July 1st, 2010

Baron1

By the way: Christopher Lee as the voice of the Jabberwock? PERFECT.

My emotional hook for the 2010 film adaptation of Alice in Wonderland was a dog.

There's Bayard (voice of Timothy Spall), a bloodhound enslaved by the Red Queen and the Knave of Hearts who is commanded to find Alice, and is doing so only to win freedom for his wife and their pups. "Dogs will believe anything," smugly says a horse (it's that kind of film), but Bayard acts in unexpected ways and gets -- a relieving result. It's emotionally satisfying. Until then, the movie hadn't quite been. Amazing visually, of course, but without that X-factor.

It can be hard to engage emotionally with the story of Alice. Alice herself, in the original books, doesn't, not really. It's clever, sometimes brilliant writing, more dreamlike and free-flowing in Alice's Adventures in Wonderland and more logical and considered in Through the Looking Glass, my favorite of the two, but there's a built-in distance to it. Still, film works well (maybe works best) as an emotional medium, and while not all of us can imagine Alice-like imagery on our own we're good at feeling emotions about them, so this film version works hard to get the emotional reaction out of people. It took a while for that to work, I think, but it worked. Enough.

As you can probably tell, I liked this film but I wasn't bowled over by it. It connected massively well with many other people -- a movie doesn't earn as much as this did from just the advertising (though the higher price for 3-D of course helped) -- and I don't begrudge them that. I doubt it'll be a classic. (Has any film version of Alice become a classic? The Disney version likely came the closest, but it does it really hold up that way?)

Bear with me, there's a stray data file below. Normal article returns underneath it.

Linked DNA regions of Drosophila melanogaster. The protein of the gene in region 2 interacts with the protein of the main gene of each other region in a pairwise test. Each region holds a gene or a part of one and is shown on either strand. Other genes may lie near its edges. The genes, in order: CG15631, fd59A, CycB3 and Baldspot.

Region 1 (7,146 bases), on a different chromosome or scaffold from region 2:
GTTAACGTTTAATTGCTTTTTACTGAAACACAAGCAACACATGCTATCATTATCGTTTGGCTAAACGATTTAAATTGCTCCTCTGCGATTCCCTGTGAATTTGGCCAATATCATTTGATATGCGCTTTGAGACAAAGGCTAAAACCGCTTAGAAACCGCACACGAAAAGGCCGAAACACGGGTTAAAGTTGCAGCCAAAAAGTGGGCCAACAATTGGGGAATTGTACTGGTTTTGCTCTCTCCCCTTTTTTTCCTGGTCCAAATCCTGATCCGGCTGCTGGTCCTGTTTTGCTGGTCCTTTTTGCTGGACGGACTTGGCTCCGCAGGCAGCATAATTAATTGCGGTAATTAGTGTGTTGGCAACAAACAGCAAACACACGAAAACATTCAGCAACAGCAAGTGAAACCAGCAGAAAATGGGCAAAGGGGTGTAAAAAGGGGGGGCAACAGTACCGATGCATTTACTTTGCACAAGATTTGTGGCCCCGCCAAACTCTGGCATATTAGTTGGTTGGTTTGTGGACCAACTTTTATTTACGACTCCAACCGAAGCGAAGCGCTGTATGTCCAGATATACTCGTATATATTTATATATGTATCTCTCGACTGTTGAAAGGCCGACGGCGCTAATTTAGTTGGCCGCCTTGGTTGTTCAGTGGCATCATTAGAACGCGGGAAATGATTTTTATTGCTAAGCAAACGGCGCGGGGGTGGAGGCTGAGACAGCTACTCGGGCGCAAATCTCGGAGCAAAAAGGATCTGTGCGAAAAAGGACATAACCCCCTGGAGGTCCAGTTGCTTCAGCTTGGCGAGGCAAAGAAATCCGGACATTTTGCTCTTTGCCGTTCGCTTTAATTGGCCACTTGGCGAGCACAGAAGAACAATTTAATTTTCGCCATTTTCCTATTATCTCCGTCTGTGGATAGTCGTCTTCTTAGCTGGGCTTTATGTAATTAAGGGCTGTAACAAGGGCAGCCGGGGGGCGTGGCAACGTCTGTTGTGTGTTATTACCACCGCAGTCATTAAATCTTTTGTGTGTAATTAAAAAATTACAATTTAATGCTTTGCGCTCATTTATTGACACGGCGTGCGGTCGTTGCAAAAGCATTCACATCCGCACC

I think I get what the film works hard to do: add the underlying logic to something as illogical as Wonderland, especially by adding politics. (Remember the film Dragonslayer? One reason I liked it was that it's set in a fantasy world that has politics, like how the kingdom chooses a virgin sacrifice to the dragon. I kind of get a kick out of seeing politics show up in less likely venues like that film, and this one.) It's an understandable approach, trying to make sense of the nonsensical world of Alice in Wonderland if you're adapting it. It's hard to out-nonsense Lewis Carroll (that requires making "nonsense" a verb; I apologize for my violence to the language), so it's likely best not to try. But as good a screenwriter as Linda Woolverton is, I now wonder what sort of weird sense Terry Gilliam could've made had he adapted Alice. By most accounts, Gilliam is good re-writer (and a left-of-center one: no one had approached adapting Fear and Loathing in Las Vegas in the way he and Tony Grisoni did), and a large part of adaptation is rewriting to make a book's story function as a film story.

This film, though, had a satisfying-enough-for-me combination of some things explained -- the big example being the idea that "Frabjous Day" was an actual significant day -- and plenty of things not explained, with some nonsense populating the story's corners. Maybe a little more nonsense would've been nice...

(And it's a little hard to create a nonsense dance. Even a dance where one's head can detach safely from one's body and move independently for a bit.)

I deliberately saw this not in a 3-D screening (at the Academy Theater, a second-run place with beer, pizza, and a babysitting service for you Portland parents who are reading). I think I'm over 3-D, so unless I'm told Oh My God you MUST see ______________ in 3-D I'll avoid it from on out. The 2-D screening made me more aware of the throw-things-at-the-camera stunt, already an obnoxious part of too many 3-D films. That said, after Alice I went over two screening rooms and saw How to Train Your Dragon, which was an all-out BLAST, and I think I would've appreciated how that film used 3-D in the flying scenes. (I liked How to Train Your Dragon a lot, but don't feel compelled to say much more about it.)


P.S. I've never believed the "drug-user" reputation Lewis Carroll's developed past his death. That to me is the least interesting way to explain the imagery he concocted. It also doesn't well-explain the logic games he came up with throughout his life. The man was brilliant at math; I wouldn't be surprised if he joked in math. That takes a clear head. Oh, and I don't think he was interested in THAT way in underage girls, either. I say this as declaration of having thought about Lewis Carroll and his reputation.